DADE CITY — Nearly 21 months after the first traces of holes appeared along Willow Brook Court in the Lakeside Woodlands neighborhood of Hudson, the nightmare continues for residents.
For those who live in the six houses along the roadway closed permanently after the depressions formed, there is no access to their homes for vehicles. They are forced to use carts and wheel barrows to bring home groceries and to drag their garbage cans down the road for trash day in all kinds of weather. Home improvements don’t happen because providers cannot get to them.
The depressions and ground shifting are traced to underground caves running beneath that portion of Hudson.
County emergency management officials have researched for months ways that they might be able to buy the homes. All the grant opportunities they have explored have ended in denial. Last month, they met with residents again and on Tuesday (May 4), County Commissioner Jack Mariano proposed that it is time for the county to consider buying out the most effected parcels.
Commissioners got a detailed picture of what life has been like there from a stack of emails from residents.
“I constantly hear noises coming from under my house and I fear my house could collapse at any time,” wrote resident Gina Love. A Pasco school teacher who lives across the street from the largest depression, Love has sent her son to live with his grandparents during the weekdays to keep him safe.
“This is not only taking an emotional toll on me but on my son,” Love said. “We need to be together.”
Several doors down, Mary Sessa explained that she lost her husband several months ago and lives within site of the barrier. She deals with delivery vehicles turning around in her driveway and knocking into her mailbox, watching her disabled neighbors struggle with groceries and knowing that emergency service providers are hampered from a quick response by the closed road.
“I live by myself and with anxiety every day wondering if my house is safe,” she said. “I just want to feel safe again.”
In Barbara Geren’s home, “we continue to notices changes” such as the garage ceiling collapsing, gutters falling away from the house, tiles shifting in the fireplace and “every day we hear noises and live in constant fear of what will happen next.”
For Tom and Mary Jean Murray, there is no putting a new roof onto their home to satisfy insurance needs because the contractors cannot get close enough with their equipment to do the work. Neither can contractors who could replace insulation or air conditioning units. When Tom Murray needed an ambulance recently, it was hampered by the neighbors cars parked at the barricades.
“With all due respect,,” the Murrays wrote to commissioners, “we need your help.”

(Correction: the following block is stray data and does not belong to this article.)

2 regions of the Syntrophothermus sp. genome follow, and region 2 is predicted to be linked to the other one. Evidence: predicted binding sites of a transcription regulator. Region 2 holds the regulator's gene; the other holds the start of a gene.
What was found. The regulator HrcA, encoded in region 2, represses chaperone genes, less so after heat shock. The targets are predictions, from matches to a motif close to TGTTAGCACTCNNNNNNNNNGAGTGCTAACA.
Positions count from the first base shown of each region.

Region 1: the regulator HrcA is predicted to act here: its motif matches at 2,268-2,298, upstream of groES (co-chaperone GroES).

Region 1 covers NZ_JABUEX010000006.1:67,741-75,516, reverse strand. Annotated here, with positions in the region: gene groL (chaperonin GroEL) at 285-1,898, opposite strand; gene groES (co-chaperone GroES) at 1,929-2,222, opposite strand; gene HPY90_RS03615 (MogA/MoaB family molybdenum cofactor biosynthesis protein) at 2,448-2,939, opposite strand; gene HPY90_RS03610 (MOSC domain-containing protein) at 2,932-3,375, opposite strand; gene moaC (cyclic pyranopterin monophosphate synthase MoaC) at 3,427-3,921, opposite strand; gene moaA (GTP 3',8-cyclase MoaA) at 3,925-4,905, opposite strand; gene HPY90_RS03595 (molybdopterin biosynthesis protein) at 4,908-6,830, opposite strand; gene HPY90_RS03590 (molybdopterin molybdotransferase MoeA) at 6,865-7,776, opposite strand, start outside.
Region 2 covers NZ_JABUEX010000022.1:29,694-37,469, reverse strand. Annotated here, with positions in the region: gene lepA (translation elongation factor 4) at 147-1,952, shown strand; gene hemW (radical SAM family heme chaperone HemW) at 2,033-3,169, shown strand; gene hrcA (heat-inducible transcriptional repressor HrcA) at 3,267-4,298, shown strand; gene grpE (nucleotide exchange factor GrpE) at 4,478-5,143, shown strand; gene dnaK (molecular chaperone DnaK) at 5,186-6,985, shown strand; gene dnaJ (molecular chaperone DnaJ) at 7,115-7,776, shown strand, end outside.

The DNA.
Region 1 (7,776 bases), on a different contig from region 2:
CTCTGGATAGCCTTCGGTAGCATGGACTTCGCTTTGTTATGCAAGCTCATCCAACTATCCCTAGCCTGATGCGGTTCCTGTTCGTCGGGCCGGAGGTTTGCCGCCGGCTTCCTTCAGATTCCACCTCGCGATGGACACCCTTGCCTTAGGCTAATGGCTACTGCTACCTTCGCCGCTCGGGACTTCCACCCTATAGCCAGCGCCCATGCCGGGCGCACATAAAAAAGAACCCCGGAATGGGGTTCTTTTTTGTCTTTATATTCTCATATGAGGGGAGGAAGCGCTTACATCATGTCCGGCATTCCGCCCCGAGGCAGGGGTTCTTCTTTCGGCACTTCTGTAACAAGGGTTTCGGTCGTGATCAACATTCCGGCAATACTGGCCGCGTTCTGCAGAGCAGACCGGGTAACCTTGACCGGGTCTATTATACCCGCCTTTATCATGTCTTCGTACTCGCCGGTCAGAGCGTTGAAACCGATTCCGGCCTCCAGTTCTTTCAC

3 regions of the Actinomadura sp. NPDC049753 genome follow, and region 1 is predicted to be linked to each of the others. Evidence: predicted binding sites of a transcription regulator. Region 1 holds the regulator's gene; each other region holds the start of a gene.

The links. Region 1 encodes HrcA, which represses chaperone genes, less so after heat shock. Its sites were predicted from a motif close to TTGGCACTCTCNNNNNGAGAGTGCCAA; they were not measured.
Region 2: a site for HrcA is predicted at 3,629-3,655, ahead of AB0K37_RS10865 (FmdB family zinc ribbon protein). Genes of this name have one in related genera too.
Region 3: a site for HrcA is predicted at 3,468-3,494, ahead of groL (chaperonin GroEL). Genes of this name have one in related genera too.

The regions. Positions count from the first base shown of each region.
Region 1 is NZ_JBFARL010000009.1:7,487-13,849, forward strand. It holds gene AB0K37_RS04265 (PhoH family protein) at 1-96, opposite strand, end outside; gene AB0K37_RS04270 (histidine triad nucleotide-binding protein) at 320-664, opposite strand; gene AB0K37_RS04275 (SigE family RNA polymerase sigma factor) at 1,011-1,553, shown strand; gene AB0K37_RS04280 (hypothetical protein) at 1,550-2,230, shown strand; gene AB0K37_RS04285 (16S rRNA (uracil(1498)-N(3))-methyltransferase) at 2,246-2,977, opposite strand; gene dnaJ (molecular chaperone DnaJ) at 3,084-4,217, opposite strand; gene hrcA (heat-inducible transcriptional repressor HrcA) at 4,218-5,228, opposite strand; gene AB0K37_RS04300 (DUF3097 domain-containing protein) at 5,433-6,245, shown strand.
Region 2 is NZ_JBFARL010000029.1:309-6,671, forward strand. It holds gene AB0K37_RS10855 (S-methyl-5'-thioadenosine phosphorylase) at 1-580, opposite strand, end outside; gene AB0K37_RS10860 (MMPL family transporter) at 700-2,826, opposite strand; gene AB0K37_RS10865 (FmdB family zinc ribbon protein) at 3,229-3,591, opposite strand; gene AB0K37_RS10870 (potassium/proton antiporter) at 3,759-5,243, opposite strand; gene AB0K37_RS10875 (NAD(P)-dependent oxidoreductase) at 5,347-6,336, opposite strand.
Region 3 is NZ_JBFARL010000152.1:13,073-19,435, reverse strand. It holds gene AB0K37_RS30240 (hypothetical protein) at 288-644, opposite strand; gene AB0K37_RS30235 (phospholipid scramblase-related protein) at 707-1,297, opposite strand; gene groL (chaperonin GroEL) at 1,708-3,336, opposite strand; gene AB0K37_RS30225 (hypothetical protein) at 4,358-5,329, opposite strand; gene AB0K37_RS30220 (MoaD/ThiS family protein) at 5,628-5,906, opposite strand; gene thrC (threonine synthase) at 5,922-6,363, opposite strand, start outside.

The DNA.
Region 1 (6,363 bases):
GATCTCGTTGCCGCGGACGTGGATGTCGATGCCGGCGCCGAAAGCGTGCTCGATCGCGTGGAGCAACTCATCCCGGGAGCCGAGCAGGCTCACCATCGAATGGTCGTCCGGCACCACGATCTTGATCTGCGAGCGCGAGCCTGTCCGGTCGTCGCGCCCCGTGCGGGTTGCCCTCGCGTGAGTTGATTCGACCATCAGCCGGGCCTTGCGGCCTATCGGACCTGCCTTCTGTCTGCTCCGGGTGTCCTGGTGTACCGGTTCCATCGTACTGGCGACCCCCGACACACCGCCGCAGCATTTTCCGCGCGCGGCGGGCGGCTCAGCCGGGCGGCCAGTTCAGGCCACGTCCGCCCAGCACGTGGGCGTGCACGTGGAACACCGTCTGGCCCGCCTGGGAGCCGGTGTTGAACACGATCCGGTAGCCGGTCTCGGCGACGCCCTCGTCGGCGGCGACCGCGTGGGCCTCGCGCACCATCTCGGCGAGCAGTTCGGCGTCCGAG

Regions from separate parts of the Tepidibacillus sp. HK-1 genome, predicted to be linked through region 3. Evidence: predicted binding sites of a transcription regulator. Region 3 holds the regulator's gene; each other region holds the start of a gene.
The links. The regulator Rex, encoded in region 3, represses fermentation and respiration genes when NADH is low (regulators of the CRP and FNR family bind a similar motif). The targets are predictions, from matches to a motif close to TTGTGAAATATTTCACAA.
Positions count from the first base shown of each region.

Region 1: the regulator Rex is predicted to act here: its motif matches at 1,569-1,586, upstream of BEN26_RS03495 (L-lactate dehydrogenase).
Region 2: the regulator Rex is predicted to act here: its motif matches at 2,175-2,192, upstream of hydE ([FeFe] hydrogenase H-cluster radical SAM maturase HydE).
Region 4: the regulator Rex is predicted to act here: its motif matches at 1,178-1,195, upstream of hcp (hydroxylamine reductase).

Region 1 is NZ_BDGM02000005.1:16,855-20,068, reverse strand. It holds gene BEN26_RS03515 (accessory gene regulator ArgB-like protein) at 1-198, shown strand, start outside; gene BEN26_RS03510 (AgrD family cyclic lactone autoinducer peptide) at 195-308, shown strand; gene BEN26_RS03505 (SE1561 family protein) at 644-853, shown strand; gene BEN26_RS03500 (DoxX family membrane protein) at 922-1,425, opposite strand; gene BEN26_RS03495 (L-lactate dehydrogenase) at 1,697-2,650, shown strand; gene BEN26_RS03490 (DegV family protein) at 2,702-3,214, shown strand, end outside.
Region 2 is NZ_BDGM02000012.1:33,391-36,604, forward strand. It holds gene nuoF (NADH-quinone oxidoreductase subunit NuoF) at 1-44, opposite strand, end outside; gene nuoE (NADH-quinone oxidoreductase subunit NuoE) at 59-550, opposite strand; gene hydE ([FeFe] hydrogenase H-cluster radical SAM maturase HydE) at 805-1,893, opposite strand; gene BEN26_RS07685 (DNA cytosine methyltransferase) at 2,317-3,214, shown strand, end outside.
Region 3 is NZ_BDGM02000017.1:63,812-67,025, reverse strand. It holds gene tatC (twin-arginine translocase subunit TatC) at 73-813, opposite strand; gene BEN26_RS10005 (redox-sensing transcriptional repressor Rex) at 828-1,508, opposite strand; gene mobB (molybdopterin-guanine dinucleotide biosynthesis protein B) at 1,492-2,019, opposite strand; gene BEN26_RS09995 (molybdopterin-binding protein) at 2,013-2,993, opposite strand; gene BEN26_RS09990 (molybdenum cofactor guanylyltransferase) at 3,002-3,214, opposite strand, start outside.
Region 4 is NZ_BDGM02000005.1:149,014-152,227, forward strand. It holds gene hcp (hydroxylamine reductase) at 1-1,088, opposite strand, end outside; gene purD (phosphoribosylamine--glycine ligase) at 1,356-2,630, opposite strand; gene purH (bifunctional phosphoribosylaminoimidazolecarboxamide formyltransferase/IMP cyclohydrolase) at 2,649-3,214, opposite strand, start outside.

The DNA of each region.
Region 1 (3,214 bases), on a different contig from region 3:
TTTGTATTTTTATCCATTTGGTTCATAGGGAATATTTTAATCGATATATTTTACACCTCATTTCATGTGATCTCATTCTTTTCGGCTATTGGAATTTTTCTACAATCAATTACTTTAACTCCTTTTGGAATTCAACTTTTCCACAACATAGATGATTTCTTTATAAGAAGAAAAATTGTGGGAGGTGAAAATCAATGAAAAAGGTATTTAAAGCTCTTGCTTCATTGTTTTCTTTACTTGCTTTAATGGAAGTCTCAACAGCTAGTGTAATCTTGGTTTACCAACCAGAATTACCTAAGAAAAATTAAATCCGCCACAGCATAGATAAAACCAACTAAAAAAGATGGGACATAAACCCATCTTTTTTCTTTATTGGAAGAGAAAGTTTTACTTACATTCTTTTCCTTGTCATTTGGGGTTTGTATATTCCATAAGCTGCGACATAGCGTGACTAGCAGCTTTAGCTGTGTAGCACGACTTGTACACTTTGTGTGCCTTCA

After trying for grants related to storms and other hazard mitigation and community development resources, county staff reported that they have had no luck finding money that would bail out the most-effected houses. While in August 2019, officials identified 36 depressions formed beneath the road and around homes, changes continue to happen.
In a memo May 3 to commissioners from Andrew Fossa, Pasco’s emergency management director, he said, “geologic activity continues to persist in the area” and he included photos “highlighting that geologic activity continues to create surface openings.”
While the geological event has affected 13 homes along the street, seven home owners have expressed interest in having their homes acquired. Six of those homes are along the stretch of roadway that is closed.
After Mariano spoke to the neighbors, who are in his commission district, he suggested taking a look at a reduced scope of assistance, focusing on the seven homes where the owners were interested in having the county acquire their property. The cost estimate by staff is $1,1 million to pay the just value of the homes and another $266,000 for demolition for a total project cost estimated just under $1,4 million.
If all 13 of the affected properties were acquired and demolished, that cost would rise to just under $2.6 million.
According to Fossa’s memo, county officials “will continue meeting with state and federal agencies to see if other options are available and advocate for new sinkhole specific state programs.”
Mariano told the commission that it would be bad if something were to happen to the homes in the neighborhood. “It falls on our backs,” he said, saying he was anxious to see action before the hurricane season begins.
County administrator Dan Biles asked for enough time for county departments and the county attorney to get with emergency management to begin to work through any details before bringing the issue back to the commission. They tentatively identified a June meeting for continuing the discussion.
Commissioner Kathryn Starkey said she knows officials are talking about creative financing possibly even related to ground movement and funds related to earthquake threats that might be tapped. Like Mariano, she said she hoped a solution can be found. “The citizens shouldn’t be left hanging like this,” she said.